“Godland”, the film that should have won the Palme d’Or

There are always two Cannes Festivals: that of the stars and of the competition for the Palme d’Or… and that of the other sections, where we often come across younger directors, or those less known to the general public. It is also there that we often find cinematographic nuggets carried by unique looks.

This year, one of the most beautiful films of Cannes is Danish-Icelandic and not very talkative. It takes place in 19th century Iceland.e century, lasts two hours and twenty-three minutes and is called Godland. Said like that, the experience may seem dry, but this captivating epic, which is between the survival film and the historical drama, is anything but boring. Selected in the Un Certain Regard section, he could not compete for the Palme. It is nevertheless a major work, whose overwhelming beauty would undoubtedly have earned him an award in official competition.

At the end of the 19the century, a young Danish priest named Lucas (Elliott Crossett Hove) was sent to Iceland, still under Danish rule, to help build a church and photograph the local population. But before getting there, he will have to brave rough seas, then cross the country on horseback, surrounded by men who do not speak his language and seem to have little regard for him. A grueling journey that will test his faith and morality.

Inspired by 19th century photographse century found in perfect condition, the director Hlynur Palmason tried to imagine in what context they had been taken. The story he forged is that of a slow moral disintegration, of a man of faith who, pushed to his limits, proves incapable of living up to his ideals. “Morality was never a word I had thought of”observes the director, met in Cannes. “I didn’t even want to include it in the synopsis, because it’s not a word I’m used to. But I wanted to show someone who had ideals, and who is gradually annihilated and finds himself exposed.”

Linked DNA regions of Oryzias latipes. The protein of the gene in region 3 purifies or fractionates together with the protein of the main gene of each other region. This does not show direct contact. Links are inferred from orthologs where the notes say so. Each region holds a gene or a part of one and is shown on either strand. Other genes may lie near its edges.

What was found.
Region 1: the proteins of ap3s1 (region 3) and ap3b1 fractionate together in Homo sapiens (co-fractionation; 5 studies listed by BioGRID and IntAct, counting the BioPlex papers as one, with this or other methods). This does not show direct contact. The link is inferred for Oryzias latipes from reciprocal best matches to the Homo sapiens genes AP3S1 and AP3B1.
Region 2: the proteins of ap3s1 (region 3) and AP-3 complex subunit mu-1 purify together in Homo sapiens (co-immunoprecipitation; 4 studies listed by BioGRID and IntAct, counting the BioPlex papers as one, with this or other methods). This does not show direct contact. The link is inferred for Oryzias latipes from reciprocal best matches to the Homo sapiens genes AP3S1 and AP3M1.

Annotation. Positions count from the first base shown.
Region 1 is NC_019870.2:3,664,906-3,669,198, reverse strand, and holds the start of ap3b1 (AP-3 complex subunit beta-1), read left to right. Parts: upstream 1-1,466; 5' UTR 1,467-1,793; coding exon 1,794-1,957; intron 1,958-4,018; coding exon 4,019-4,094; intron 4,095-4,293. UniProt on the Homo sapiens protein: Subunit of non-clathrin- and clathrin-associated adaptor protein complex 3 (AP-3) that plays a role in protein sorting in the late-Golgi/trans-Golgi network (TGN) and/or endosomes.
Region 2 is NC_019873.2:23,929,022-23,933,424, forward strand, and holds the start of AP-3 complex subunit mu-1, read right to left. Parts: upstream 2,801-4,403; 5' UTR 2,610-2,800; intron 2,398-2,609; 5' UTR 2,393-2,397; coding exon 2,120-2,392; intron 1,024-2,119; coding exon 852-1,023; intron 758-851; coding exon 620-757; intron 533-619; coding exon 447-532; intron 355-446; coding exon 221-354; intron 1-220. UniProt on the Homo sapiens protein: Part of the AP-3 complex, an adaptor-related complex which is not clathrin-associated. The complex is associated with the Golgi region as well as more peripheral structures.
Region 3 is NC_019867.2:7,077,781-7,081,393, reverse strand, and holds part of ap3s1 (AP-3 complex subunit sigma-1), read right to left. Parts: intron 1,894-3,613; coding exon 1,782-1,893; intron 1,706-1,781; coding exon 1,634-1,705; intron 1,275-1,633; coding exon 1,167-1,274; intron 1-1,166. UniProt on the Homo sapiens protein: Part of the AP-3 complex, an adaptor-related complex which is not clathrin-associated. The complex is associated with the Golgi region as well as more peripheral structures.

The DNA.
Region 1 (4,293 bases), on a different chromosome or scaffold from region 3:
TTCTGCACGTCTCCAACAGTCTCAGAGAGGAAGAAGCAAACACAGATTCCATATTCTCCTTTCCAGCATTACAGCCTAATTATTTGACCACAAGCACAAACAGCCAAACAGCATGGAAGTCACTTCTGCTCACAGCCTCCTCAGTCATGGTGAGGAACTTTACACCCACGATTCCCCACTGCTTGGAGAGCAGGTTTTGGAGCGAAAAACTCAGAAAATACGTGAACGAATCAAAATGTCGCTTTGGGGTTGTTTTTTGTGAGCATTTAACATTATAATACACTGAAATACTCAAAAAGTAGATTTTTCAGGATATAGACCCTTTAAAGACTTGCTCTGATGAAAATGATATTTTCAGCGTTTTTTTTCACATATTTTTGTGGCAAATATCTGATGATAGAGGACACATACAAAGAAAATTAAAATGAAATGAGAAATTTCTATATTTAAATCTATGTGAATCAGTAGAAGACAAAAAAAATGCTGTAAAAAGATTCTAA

Survival in a colonial context

What strikes first in Godland, it is his sublime photography and his staging as refined as it is implacable. Filmed in a square format reminiscent of photographs from the era, the film is packed with majestic Icelandic landscapes, captured in all their menacing glory by cinematographer Maria von Hausswolff. The climate is sometimes unforgiving and the characters progress in the cold, the mud, the wind or the rain… even if, as the filmmaker points out, “It’s not a brutal winter”. In moments of calm, a magical light transforms the landscapes, “but in the heart of the wilderness, it becomes exhausting and leaves scars”explains Hlynur Pálmason.

The first part of the feature film, almost silent, is thus similar to a film of survival in hostile terrain, a quest both physical and spiritual of the same caliber as The Lost City of Z, Wildor The Terror. “We made a pact with the devil, or with the weather god”says the director. “We were lucky, because we had extreme rain at the start of filming, the rivers were overflowing. It was great and it set the atmosphere of the film.”

Tasked with documenting his journey with a heavy and cumbersome camera, successor to the daguerreotype, Lucas harbors growing animosity in the face of this indomitable nature, made up of glaciers, rocky plains and erupting volcanoes. But also in front of the other men of the expedition, much more serene than him in this primitive context.

An Icelandic “There Will Be Blood”

It’s not just the elements that are inhospitable in Godland. The priest’s traveling companions, too, seem to show little sympathy to our protagonist (who, it must be admitted, is not very sociable). His only ally is his translator – because Lucas only speaks Danish and struggles to communicate with the men who accompany him. The most impenetrable of them is Ragnar, a boorish and pragmatic Icelander who laughs at him when they first meet.